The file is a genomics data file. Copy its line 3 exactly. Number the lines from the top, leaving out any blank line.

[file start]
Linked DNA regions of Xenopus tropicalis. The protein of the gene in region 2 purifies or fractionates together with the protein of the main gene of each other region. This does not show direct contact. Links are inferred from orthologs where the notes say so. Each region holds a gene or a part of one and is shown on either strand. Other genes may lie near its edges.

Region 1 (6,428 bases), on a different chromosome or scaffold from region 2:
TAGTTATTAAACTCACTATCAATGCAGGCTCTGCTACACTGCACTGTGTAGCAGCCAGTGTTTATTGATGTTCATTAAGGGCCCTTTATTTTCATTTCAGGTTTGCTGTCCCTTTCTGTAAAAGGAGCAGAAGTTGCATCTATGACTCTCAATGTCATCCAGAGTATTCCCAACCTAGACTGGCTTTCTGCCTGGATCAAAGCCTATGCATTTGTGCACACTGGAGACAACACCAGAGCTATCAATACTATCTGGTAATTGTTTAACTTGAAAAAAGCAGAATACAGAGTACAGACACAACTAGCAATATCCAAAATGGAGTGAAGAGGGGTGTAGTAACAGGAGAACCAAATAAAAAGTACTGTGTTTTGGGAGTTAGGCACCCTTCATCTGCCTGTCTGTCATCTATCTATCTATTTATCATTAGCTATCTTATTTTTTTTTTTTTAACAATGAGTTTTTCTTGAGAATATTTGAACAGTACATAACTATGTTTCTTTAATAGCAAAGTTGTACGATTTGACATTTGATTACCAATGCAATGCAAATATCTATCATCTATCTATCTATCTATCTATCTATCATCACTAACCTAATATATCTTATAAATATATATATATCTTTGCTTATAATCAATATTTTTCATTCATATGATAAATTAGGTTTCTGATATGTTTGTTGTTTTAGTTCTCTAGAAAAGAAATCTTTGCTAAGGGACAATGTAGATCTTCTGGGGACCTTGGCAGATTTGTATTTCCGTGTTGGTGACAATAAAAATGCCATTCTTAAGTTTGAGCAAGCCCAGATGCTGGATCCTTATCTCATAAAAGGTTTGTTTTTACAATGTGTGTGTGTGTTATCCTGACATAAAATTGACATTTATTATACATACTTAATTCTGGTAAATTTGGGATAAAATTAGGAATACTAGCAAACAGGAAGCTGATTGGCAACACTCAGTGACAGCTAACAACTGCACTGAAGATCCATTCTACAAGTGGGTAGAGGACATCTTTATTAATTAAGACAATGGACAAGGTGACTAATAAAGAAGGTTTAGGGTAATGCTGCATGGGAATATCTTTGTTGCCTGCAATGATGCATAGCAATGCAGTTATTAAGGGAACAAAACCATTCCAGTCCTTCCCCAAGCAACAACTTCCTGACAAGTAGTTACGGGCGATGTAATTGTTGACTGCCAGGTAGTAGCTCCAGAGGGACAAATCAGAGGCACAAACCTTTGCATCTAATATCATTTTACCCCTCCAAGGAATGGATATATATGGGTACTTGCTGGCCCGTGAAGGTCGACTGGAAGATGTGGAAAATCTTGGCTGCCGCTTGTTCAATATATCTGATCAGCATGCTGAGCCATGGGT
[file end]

TAGTTATTAAACTCACTATCAATGCAGGCTCTGCTACACTGCACTGTGTAGCAGCCAGTGTTTATTGATGTTCATTAAGGGCCCTTTATTTTCATTTCAGGTTTGCTGTCCCTTTCTGTAAAAGGAGCAGAAGTTGCATCTATGACTCTCAATGTCATCCAGAGTATTCCCAACCTAGACTGGCTTTCTGCCTGGATCAAAGCCTATGCATTTGTGCACACTGGAGACAACACCAGAGCTATCAATACTATCTGGTAATTGTTTAACTTGAAAAAAGCAGAATACAGAGTACAGACACAACTAGCAATATCCAAAATGGAGTGAAGAGGGGTGTAGTAACAGGAGAACCAAATAAAAAGTACTGTGTTTTGGGAGTTAGGCACCCTTCATCTGCCTGTCTGTCATCTATCTATCTATTTATCATTAGCTATCTTATTTTTTTTTTTTTAACAATGAGTTTTTCTTGAGAATATTTGAACAGTACATAACTATGTTTCTTTAATAGCAAAGTTGTACGATTTGACATTTGATTACCAATGCAATGCAAATATCTATCATCTATCTATCTATCTATCTATCTATCATCACTAACCTAATATATCTTATAAATATATATATATCTTTGCTTATAATCAATATTTTTCATTCATATGATAAATTAGGTTTCTGATATGTTTGTTGTTTTAGTTCTCTAGAAAAGAAATCTTTGCTAAGGGACAATGTAGATCTTCTGGGGACCTTGGCAGATTTGTATTTCCGTGTTGGTGACAATAAAAATGCCATTCTTAAGTTTGAGCAAGCCCAGATGCTGGATCCTTATCTCATAAAAGGTTTGTTTTTACAATGTGTGTGTGTGTTATCCTGACATAAAATTGACATTTATTATACATACTTAATTCTGGTAAATTTGGGATAAAATTAGGAATACTAGCAAACAGGAAGCTGATTGGCAACACTCAGTGACAGCTAACAACTGCACTGAAGATCCATTCTACAAGTGGGTAGAGGACATCTTTATTAATTAAGACAATGGACAAGGTGACTAATAAAGAAGGTTTAGGGTAATGCTGCATGGGAATATCTTTGTTGCCTGCAATGATGCATAGCAATGCAGTTATTAAGGGAACAAAACCATTCCAGTCCTTCCCCAAGCAACAACTTCCTGACAAGTAGTTACGGGCGATGTAATTGTTGACTGCCAGGTAGTAGCTCCAGAGGGACAAATCAGAGGCACAAACCTTTGCATCTAATATCATTTTACCCCTCCAAGGAATGGATATATATGGGTACTTGCTGGCCCGTGAAGGTCGACTGGAAGATGTGGAAAATCTTGGCTGCCGCTTGTTCAATATATCTGATCAGCATGCTGAGCCATGGGT